We have a new paper out in Nature Climate Change on potential changes in natural unforced variability of global mean surface air temperature (GMST) under global warming.
Unforced GMST variability is of the same order of magnitude as current externally forced changes in GMST on decadal timescales. Thus, understanding the precise magnitude and physical mechanisms responsible for unforced GMST variability is relevant for both the attribution of past climate changes to human causes as well to the prediction of climate change on policy relevant timescales.
Much research on unforced GMST variability has used modeling experiments run under “preindustrial control” conditions or has used observed/reconstructed GMST variability associated with cooler past climates to draw conclusions for contemporary or future GMST variability. These studies can implicitly assume that the characteristics of GMST variability will remain the same as the climate warms. In our research, we demonstrate in a climate model that this assumption is likely to be flawed. Not only do we show that the magnitude of GMST variability dramatically declines with warming in our experiment, we also show that the physical mechanisms responsible for such variability become fundamentally altered. These results indicate that the ubiquitous “preindustrial control” climate modeling studies may be limited in their relevance for the study of current or future climate variability.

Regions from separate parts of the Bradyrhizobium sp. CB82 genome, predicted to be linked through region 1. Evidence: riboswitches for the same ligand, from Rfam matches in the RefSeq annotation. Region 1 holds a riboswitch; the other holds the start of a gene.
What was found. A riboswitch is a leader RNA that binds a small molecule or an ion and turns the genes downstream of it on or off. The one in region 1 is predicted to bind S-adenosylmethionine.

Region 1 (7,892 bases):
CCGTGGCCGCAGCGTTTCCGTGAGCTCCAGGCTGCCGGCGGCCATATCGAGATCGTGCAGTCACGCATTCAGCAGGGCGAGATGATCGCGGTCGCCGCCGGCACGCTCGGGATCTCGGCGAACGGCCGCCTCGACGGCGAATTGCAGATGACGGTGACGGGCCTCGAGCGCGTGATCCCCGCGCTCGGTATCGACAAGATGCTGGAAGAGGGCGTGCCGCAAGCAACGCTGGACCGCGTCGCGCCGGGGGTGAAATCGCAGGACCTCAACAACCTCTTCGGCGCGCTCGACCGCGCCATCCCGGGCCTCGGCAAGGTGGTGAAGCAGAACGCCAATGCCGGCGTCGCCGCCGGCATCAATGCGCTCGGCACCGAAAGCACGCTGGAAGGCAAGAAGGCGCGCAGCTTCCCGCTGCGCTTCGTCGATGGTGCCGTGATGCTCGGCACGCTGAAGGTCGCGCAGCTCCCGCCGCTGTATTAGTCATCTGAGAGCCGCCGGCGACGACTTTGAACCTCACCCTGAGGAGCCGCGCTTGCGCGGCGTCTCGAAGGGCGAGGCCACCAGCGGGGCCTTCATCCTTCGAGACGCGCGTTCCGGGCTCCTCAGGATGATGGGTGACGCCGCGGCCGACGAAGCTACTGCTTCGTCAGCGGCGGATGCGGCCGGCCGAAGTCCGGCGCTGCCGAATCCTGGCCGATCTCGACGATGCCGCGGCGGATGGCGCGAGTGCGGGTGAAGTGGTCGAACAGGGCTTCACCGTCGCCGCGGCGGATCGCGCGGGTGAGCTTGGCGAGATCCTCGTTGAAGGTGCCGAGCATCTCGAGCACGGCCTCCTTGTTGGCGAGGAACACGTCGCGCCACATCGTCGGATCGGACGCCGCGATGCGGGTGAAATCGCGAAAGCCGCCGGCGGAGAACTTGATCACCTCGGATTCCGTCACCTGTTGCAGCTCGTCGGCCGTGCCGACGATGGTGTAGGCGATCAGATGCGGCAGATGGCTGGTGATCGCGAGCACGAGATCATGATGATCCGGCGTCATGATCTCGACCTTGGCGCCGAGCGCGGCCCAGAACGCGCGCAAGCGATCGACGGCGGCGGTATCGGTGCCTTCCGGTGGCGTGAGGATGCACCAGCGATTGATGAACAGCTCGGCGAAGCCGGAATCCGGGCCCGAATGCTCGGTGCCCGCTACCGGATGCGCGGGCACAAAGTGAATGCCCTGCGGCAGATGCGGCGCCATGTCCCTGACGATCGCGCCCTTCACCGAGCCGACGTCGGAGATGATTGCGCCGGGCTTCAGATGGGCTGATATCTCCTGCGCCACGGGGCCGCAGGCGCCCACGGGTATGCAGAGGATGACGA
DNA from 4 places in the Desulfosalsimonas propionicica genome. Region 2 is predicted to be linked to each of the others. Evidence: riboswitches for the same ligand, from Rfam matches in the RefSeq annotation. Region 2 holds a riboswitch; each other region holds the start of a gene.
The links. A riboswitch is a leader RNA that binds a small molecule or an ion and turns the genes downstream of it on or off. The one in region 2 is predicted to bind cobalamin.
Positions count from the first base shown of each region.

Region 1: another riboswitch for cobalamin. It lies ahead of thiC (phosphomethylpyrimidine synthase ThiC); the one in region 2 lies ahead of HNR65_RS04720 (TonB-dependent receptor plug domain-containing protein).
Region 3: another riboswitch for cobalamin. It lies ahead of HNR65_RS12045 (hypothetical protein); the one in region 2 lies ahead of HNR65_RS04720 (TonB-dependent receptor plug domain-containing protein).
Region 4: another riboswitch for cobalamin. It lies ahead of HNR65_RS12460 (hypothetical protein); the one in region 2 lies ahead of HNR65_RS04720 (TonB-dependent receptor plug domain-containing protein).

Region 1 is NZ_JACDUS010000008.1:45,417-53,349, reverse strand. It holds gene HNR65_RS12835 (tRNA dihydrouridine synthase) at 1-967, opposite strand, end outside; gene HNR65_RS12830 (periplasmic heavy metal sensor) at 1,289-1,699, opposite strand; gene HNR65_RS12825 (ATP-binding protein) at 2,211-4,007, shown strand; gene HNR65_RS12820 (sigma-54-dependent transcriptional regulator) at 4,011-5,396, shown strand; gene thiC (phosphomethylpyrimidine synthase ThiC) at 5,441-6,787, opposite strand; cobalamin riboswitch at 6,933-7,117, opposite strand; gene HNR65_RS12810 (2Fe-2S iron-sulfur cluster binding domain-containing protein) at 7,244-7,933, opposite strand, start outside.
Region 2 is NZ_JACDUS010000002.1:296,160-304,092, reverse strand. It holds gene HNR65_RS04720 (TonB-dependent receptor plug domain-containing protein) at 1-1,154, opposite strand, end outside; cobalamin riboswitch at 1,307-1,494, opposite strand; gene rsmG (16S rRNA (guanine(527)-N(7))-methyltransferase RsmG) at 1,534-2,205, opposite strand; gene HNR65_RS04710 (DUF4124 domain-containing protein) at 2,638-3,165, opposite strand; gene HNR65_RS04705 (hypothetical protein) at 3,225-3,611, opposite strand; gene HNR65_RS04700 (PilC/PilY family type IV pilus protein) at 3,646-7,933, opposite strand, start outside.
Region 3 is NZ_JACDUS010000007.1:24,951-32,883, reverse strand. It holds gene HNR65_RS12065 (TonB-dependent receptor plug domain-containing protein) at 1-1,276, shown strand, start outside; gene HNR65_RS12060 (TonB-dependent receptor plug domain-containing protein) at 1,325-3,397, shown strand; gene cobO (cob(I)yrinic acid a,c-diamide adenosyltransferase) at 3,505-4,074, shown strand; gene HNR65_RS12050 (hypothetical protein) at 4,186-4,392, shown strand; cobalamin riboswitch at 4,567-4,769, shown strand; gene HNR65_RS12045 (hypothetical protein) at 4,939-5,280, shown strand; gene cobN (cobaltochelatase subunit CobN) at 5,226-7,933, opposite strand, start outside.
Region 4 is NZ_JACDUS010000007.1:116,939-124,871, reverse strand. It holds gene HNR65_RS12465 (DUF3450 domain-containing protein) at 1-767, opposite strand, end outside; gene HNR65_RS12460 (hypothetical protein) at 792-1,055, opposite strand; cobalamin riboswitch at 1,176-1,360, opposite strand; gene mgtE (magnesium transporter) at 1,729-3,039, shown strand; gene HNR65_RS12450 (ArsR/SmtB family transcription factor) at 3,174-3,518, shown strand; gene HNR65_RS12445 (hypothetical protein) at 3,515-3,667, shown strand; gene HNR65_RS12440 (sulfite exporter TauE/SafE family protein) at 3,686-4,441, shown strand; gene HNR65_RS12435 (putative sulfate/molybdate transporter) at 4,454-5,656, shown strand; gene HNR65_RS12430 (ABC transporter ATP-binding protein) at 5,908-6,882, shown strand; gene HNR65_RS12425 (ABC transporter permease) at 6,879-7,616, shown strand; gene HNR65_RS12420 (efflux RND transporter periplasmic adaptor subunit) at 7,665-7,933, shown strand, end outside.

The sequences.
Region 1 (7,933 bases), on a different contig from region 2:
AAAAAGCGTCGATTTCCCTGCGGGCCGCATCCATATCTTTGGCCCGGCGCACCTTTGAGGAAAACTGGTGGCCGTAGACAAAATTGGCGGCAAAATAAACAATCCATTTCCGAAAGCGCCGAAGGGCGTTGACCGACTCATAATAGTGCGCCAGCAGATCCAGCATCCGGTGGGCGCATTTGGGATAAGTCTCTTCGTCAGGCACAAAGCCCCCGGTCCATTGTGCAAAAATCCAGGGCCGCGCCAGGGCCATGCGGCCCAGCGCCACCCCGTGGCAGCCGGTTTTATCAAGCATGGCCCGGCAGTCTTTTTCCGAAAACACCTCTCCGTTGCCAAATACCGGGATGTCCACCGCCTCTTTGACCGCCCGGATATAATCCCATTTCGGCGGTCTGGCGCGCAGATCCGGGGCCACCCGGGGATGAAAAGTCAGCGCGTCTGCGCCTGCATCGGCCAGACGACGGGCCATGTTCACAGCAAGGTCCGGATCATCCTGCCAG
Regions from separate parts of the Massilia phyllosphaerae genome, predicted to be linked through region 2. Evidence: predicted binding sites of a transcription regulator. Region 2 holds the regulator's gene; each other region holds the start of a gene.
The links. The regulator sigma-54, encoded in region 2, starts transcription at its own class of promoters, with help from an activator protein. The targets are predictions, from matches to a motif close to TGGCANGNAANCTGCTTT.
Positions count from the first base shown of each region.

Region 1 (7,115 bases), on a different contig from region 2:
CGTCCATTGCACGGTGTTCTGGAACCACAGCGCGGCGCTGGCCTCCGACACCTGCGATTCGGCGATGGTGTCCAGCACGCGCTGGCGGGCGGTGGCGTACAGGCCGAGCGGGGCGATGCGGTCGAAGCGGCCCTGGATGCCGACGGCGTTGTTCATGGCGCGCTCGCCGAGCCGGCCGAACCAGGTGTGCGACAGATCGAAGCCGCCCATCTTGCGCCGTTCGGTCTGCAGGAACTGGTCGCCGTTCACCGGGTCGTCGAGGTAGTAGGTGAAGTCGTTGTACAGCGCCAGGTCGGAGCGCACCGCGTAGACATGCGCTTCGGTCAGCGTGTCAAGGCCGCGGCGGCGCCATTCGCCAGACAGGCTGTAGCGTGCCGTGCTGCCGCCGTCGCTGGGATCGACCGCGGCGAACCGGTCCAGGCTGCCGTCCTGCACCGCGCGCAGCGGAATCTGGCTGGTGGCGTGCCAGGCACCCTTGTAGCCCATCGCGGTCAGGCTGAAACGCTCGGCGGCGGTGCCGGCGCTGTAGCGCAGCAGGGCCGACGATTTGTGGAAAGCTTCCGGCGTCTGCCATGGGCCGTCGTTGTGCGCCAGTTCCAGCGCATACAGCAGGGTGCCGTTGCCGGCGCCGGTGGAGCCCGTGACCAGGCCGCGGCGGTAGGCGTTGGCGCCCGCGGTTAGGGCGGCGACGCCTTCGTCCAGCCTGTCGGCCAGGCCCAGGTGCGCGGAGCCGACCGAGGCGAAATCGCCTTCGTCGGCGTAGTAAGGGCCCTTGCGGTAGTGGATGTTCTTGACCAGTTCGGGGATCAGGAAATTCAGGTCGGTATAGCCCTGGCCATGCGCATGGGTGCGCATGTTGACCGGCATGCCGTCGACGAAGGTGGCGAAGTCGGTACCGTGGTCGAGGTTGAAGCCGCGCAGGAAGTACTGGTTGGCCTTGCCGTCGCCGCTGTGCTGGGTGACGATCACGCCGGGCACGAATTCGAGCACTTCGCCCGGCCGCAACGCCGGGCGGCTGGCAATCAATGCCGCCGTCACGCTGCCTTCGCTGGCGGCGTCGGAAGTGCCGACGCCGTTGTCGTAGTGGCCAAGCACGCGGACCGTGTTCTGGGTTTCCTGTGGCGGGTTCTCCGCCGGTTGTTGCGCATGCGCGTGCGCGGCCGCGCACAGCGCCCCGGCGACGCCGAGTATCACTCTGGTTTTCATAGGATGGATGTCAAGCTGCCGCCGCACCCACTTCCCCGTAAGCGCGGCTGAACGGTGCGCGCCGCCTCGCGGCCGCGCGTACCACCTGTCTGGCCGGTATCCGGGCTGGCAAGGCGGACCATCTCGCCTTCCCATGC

Another principal finding of our study is that global warming may cause local temperature variability to increase over low-to-mid latitude land regions at the same time that global temperature variability dramatically decreases. This represents a cause for concern, as it is precisely these low-to-mid latitude land regions that are characterized by the highest human population density and biodiversity.